“There’s really no point in being sad about it,” Adrienne says, “because it’s not going to change it. You might as well make the best of the situation and do things a normal kid would do.” She makes sure to take care of herself physically and spiritually. She tries to do constructive things that make her happy. “If you do all you can, pray, and have faith in Heavenly Father,” she says, “then He’ll help you accomplish the rest.”
Adrienne has been a resource to many around her. Before moving to Utah, she was asked to teach a class on diabetes at a science museum in Minnesota. “It’s fun being able to bring something exciting out of a trial like this,” she says.
She’s also discovered that the gospel is a strength. “The Savior went through a lot more than I did. And I know that He always understands. You try your hardest, and if that’s all you can do, then don’t stress.”
Fourteen-year-old Matt Anderson from Bountiful, Utah, is one tough character to shake. Matt was diagnosed with diabetes on a Saturday. He spoke in church the next day. His mom explains, “When the bishop called and asked if Matt still wanted to speak, Matt’s reply was, ‘Sure, Bishop, it’s already written!’” Matt’s talk was on gratitude.
Matt’s positive attitude and strong testimony of the gospel are anchors in his life. “Now I’m just thankful for every day,” he says. “I’m thankful for the power of prayer.”
After receiving a blessing in the hospital, he remembers waking up during the night. “The hospital was all quiet, and I felt this real peace come over me. A true peace. And I wasn’t scared.” Matt says the priesthood blessing gave him strength to give himself shots and to start testing his blood-sugar level.
“This trial has been a blessing in my life,” Matt says. “It has made me conscious of the gospel more than ever. It has brought me closer to my mom and dad and my sister. I play sports just as much as I did before, and I’m still really close to my friends. I know we have trials for a reason.”
Emily had just returned from a choir tour with BYU–Idaho’s Vocal Union and was planning on spending some time at home in Colorado. “During the trip I just didn’t feel myself,” Emily says. “I was so thirsty. I was drinking at least 20 glasses of water every day, and I was wondering what was wrong. After I was hospitalized, they gave me insulin, and I thought, ‘I’m myself again!’”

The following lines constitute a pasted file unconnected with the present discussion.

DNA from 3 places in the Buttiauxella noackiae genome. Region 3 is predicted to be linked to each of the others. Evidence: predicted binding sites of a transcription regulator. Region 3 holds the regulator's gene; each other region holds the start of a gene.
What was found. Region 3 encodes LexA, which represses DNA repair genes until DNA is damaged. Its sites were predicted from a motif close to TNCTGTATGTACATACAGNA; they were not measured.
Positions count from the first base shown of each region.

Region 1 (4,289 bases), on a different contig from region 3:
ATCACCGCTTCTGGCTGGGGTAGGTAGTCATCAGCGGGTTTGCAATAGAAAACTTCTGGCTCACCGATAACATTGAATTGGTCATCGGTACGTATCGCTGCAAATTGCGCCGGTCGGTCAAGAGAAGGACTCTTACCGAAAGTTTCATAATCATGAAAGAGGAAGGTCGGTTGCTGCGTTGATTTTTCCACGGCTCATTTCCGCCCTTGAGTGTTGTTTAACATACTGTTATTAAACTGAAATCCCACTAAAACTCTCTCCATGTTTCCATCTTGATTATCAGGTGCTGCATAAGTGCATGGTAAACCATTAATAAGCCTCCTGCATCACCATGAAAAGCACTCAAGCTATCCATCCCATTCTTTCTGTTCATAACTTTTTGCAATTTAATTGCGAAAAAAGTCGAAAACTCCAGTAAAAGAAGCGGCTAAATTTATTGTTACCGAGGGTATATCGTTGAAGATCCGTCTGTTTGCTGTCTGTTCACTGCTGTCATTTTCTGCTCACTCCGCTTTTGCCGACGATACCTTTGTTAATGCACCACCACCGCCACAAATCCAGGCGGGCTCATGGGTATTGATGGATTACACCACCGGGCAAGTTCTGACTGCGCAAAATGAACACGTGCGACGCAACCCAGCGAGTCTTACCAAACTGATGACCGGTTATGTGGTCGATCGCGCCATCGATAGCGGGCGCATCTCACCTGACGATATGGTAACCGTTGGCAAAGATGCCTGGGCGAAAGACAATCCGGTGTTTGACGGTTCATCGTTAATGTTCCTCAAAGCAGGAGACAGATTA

Emily’s optimism, along with her family and new husband, has helped to keep her going. “I really try to focus on what I can eat rather than what I can’t, and then I’m fine,” she says.
“After I got home from the hospital I was so grateful not to be thirsty anymore,” Emily says. “Then I thought about Christ and how He is the Living Water. I realized that there are so many people who are so thirsty that they drink and drink, but it goes right through them. And I was so grateful to know that I have the living waters.”
People often ask me how I got diabetes. The truth is, no one really knows. I just believe it’s part of this earthly test. The Lord knew there was no better way for me to learn that sacrifice brings blessings, and self-discipline even greater freedom. I know that if we take care of what we have, the Lord will bless us even more. I have a testimony that this gospel is true and that it connects all that is physical to all that is spiritual. I have a testimony that it is through Jesus Christ, our Savior, that we are able to overcome all things. He, our Master, our Lord, and our Redeemer, is the Rock upon which we are sustained.
Diabetics’ bodies don’t produce or properly use insulin. Insulin is a hormone that is needed to convert sugar, starches, and other nutrients from food into energy needed for daily life.1
If diabetes is left untreated, blood-glucose levels remain high and create damage that can lead to serious nerve, heart, eye, or kidney problems. But if people with diabetes get proper treatment, stay informed about the disease, and take care of themselves, they can live long, healthy lives.
About 130 million people worldwide have diabetes. Of the 11.1 million diabetics in the United States, it is estimated that 5–10 percent have type 1 diabetes and that 90–95 percent have type 2.
The Symptoms of Diabetes
Classic (usually linked with type 1):
Unexplained weight loss
Common (usually linked with type 2):
Frequent infections and poor wound healing
Numbness and tingling in hands, legs, and feet